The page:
“That was really cool,” says Reed. “I’m going in there and cutting stuff, and he’s giving me pointers and telling me to do different notes, and were sitting there listening to the mix together; it was just a very surreal moment. Wow, I’m here with someone who’s an icon that I’ve looked up to.”

Reed adds that she learned a lot about arranging vocal parts while working with Clinton.

“His whole method was that old-school Motown approach of one mic, and you had all the singers come in and do all the group vocals together, and you’re positioning people,” she says. “So he would go around, and we would do some of the background, and it sounded so full and operatic. You literally had about eight or nine of us, and he gave everybody a note, and he knew which note to give you,” she continues. “And he’d have everyone sing, and he’d come back out and adjust everybody, like we were just knobs. It was just super-interesting.”

Reed did a couple of shows with The Big Ol’ Nasty Getdown. She also performed live with Clinton and P-Funk a few times. She and Clinton became really good friends. He nicknamed her “Baby Groove” and would sometimes invite her to his art studio, which was part of his recording studio, just to sit and watch him paint.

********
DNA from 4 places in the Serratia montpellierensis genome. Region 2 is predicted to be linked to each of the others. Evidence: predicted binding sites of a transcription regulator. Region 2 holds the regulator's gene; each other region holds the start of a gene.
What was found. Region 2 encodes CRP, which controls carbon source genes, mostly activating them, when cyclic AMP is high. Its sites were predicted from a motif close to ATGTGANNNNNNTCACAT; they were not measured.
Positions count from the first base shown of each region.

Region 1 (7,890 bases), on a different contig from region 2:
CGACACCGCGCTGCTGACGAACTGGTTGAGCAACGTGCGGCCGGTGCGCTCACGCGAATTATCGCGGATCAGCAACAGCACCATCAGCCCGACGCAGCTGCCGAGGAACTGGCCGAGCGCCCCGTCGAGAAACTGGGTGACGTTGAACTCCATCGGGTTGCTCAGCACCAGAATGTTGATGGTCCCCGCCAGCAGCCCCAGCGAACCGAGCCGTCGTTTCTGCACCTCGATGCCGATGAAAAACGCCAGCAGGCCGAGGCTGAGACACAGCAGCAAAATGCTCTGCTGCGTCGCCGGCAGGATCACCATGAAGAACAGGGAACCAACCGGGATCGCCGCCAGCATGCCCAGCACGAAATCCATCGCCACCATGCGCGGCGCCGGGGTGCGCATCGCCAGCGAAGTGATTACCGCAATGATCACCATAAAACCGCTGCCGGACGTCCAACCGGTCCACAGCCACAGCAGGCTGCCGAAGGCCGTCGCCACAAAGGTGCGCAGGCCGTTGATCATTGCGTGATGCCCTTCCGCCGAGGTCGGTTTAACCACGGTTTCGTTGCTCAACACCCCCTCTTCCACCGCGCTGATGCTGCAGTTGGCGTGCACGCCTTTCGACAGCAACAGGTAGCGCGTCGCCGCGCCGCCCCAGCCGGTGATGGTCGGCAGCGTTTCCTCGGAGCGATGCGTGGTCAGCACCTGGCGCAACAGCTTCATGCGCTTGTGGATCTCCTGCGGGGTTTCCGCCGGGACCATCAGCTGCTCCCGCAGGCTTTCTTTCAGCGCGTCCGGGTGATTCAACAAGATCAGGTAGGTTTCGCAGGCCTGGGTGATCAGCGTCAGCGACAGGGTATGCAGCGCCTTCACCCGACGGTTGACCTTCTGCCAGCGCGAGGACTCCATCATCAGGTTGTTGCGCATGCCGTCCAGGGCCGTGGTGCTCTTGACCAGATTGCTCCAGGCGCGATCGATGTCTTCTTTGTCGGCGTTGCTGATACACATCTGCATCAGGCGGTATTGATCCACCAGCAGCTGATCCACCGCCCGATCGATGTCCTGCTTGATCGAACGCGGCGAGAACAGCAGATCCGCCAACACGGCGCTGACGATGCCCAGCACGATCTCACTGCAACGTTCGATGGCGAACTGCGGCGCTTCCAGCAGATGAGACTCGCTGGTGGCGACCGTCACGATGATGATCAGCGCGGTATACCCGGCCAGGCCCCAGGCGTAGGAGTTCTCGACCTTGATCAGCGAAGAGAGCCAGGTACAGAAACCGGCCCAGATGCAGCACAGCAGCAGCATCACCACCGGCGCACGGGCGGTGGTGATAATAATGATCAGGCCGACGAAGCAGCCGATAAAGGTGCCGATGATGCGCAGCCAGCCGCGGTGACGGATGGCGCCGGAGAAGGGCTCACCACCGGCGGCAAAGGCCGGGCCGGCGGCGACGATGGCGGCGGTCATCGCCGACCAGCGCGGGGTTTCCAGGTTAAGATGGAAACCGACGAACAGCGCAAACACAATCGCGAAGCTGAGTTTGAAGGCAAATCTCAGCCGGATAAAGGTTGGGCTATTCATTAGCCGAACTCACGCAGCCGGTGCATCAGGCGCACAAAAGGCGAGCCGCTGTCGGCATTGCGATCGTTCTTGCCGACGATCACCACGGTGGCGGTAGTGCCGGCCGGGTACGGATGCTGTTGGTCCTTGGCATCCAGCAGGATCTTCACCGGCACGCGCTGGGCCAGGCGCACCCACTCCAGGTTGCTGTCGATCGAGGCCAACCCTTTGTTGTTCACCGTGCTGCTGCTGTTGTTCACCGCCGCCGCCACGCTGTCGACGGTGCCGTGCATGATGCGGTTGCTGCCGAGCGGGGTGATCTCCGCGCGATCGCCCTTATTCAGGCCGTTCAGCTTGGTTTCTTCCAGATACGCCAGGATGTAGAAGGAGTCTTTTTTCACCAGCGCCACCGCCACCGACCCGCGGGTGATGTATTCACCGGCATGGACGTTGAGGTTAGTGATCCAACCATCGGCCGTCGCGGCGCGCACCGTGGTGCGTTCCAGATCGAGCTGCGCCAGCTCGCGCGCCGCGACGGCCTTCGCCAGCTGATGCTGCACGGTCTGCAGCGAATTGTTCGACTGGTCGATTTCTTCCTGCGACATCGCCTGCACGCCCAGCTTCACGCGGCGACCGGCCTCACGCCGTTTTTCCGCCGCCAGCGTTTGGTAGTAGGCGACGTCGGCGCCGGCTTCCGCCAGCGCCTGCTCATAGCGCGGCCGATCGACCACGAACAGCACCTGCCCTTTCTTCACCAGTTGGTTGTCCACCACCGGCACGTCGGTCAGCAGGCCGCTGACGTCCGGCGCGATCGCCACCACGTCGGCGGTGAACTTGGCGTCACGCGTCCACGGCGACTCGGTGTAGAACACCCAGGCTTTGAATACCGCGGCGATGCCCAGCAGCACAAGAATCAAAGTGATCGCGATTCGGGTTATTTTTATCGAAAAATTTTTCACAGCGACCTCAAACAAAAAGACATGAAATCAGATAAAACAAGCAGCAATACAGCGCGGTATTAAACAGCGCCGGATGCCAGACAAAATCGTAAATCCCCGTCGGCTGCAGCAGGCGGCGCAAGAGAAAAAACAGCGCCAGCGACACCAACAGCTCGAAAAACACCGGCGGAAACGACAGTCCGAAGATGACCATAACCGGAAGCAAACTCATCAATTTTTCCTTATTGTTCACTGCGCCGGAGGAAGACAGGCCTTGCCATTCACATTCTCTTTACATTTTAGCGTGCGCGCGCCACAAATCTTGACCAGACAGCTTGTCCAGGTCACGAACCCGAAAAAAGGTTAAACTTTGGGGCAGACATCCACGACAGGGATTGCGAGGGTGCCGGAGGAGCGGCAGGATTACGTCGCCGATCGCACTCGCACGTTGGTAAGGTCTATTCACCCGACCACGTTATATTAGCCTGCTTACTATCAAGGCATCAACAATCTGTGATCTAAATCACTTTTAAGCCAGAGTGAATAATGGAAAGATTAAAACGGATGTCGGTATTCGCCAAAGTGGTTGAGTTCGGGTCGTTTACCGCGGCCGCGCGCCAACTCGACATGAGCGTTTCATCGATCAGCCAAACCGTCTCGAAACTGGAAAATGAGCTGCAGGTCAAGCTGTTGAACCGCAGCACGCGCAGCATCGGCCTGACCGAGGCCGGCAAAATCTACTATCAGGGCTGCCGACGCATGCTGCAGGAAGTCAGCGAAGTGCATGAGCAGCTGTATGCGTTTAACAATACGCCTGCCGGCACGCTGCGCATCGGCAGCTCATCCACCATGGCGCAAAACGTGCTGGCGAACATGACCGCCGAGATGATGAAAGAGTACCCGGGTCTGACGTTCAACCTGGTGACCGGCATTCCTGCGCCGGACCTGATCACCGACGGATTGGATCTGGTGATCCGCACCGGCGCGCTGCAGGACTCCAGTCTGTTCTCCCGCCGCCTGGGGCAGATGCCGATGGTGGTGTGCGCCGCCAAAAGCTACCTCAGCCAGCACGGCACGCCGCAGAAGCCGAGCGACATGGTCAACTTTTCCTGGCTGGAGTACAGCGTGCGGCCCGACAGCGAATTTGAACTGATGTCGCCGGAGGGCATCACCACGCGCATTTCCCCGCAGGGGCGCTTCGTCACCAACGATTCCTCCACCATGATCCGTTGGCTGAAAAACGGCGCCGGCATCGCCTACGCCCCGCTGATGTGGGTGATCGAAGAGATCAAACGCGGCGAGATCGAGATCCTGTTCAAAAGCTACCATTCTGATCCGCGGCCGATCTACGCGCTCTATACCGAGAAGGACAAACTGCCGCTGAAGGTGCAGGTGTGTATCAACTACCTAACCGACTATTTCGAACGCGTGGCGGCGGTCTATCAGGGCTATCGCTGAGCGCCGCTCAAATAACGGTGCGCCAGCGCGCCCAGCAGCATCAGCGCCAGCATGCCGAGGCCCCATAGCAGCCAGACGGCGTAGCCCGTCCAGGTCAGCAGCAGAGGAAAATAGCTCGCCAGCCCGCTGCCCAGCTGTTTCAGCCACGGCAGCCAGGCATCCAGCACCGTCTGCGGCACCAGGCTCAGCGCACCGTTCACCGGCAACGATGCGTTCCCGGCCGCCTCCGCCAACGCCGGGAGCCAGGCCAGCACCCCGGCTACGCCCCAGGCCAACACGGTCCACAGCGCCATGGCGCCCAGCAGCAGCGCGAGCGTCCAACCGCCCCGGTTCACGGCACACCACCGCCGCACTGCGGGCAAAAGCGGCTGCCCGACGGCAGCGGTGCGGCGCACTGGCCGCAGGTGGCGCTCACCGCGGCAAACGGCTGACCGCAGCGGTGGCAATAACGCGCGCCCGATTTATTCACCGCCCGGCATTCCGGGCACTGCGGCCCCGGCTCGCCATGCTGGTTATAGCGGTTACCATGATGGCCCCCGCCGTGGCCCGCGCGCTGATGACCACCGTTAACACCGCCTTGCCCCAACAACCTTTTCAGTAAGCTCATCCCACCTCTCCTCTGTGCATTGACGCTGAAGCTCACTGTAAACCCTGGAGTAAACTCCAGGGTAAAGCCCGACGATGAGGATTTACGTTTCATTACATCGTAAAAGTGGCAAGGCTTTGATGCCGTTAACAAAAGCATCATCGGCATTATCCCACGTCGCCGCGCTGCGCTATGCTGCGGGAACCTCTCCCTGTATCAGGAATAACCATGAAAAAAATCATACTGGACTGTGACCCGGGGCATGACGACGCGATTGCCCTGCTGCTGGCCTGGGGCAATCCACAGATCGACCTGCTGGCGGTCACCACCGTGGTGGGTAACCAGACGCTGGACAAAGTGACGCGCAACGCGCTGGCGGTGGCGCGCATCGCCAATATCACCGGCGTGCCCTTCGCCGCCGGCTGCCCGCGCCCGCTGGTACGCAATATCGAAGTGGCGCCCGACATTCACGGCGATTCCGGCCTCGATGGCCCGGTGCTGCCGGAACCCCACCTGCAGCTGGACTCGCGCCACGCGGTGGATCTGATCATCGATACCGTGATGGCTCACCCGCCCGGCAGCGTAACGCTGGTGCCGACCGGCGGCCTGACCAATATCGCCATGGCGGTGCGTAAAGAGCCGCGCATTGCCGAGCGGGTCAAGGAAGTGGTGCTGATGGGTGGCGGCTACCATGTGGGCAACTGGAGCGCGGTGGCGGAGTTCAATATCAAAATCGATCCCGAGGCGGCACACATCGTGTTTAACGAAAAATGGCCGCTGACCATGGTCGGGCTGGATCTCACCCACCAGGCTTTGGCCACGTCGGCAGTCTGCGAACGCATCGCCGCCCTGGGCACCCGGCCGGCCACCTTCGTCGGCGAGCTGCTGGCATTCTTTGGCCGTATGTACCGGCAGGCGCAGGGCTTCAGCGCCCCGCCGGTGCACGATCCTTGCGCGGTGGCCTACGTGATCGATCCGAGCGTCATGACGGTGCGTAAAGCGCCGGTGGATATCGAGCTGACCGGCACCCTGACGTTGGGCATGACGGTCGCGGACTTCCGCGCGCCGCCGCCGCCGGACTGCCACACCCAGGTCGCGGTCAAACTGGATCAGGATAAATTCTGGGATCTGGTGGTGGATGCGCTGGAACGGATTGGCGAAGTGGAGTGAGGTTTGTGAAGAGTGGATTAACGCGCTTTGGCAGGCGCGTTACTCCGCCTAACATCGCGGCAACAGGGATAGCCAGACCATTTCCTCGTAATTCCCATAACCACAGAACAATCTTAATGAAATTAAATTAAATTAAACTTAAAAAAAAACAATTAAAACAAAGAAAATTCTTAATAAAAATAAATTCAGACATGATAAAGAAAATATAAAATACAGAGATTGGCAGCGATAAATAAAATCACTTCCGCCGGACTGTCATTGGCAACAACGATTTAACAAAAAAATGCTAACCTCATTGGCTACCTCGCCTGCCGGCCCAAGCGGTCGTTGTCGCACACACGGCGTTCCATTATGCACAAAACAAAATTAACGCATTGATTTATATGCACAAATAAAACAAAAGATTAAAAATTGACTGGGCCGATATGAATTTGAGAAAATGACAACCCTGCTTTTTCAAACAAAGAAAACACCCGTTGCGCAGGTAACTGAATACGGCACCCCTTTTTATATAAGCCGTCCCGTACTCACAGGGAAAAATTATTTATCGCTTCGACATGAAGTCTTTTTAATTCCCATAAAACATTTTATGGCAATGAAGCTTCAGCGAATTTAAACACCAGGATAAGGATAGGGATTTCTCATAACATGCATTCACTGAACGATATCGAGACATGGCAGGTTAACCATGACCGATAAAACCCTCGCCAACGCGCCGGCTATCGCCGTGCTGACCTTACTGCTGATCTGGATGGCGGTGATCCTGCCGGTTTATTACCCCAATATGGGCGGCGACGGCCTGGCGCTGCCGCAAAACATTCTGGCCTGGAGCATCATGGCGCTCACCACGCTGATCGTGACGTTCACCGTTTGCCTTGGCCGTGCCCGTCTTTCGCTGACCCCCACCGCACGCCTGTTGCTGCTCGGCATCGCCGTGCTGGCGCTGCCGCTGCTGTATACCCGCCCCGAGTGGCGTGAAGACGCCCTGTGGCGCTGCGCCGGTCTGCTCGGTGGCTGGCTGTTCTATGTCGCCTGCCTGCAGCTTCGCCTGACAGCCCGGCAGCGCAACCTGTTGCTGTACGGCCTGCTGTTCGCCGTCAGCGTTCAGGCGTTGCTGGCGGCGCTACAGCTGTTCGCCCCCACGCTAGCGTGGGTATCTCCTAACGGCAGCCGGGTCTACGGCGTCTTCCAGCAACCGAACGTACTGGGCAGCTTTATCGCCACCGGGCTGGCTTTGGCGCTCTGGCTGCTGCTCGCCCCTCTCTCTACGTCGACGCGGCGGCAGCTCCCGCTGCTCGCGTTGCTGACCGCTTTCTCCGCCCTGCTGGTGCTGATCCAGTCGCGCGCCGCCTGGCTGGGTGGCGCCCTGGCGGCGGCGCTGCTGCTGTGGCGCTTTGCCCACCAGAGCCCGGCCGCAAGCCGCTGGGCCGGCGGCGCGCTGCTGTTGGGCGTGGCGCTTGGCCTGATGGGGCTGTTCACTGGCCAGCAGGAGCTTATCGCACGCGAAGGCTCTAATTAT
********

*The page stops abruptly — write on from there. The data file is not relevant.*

“He just really liked me and wanted me around, just the creative energy, so I would just hang out there and watch him paint,” says Reed. “And he’d be telling me stories about, you know, runnin’ around New York City with a Mohawk and different things. Yeah, it was a trip listening to him tell all these stories. And he’s got a huge heart and is just a ball of creativity.”

Reed says what she enjoys most about being a music artist is performing.

“For me, everything is preparation for that moment when you’re on stage singing to people,” she says. “You know, I love being in the studio. It’s fun, but to me the studio is like you’re trying to translate a moment. It’s like trying to eat something with the wrapper still on it; for me it’s never as good as how it is when I’m singing right there in front of you, being able to experience it with no filter. That’s my favorite part of it. I thrive off of it.”

In addition to being a gifted vocalist, Reed’s a talented songwriter. Her approach to writing varies depending on mood and inspiration.

“It really isn’t one way for me,” she explains. “A lot of times these day I’ll sit there at a piano, and I’ll just kind of start playing chords, and then like a song will come from that music; it will inspire something. But then there are times where I will just start a cappella; I’ll have this concept, and I’ll start singing this melody and these lyrics…. Sometimes it’s the concept that inspires the music, and sometimes the music inspires the concept.”

Although the guitar is usually her go-to instrument for writing songs, she’s recently been using the piano a lot in her songwriting, including many of the tracks on The Awakening.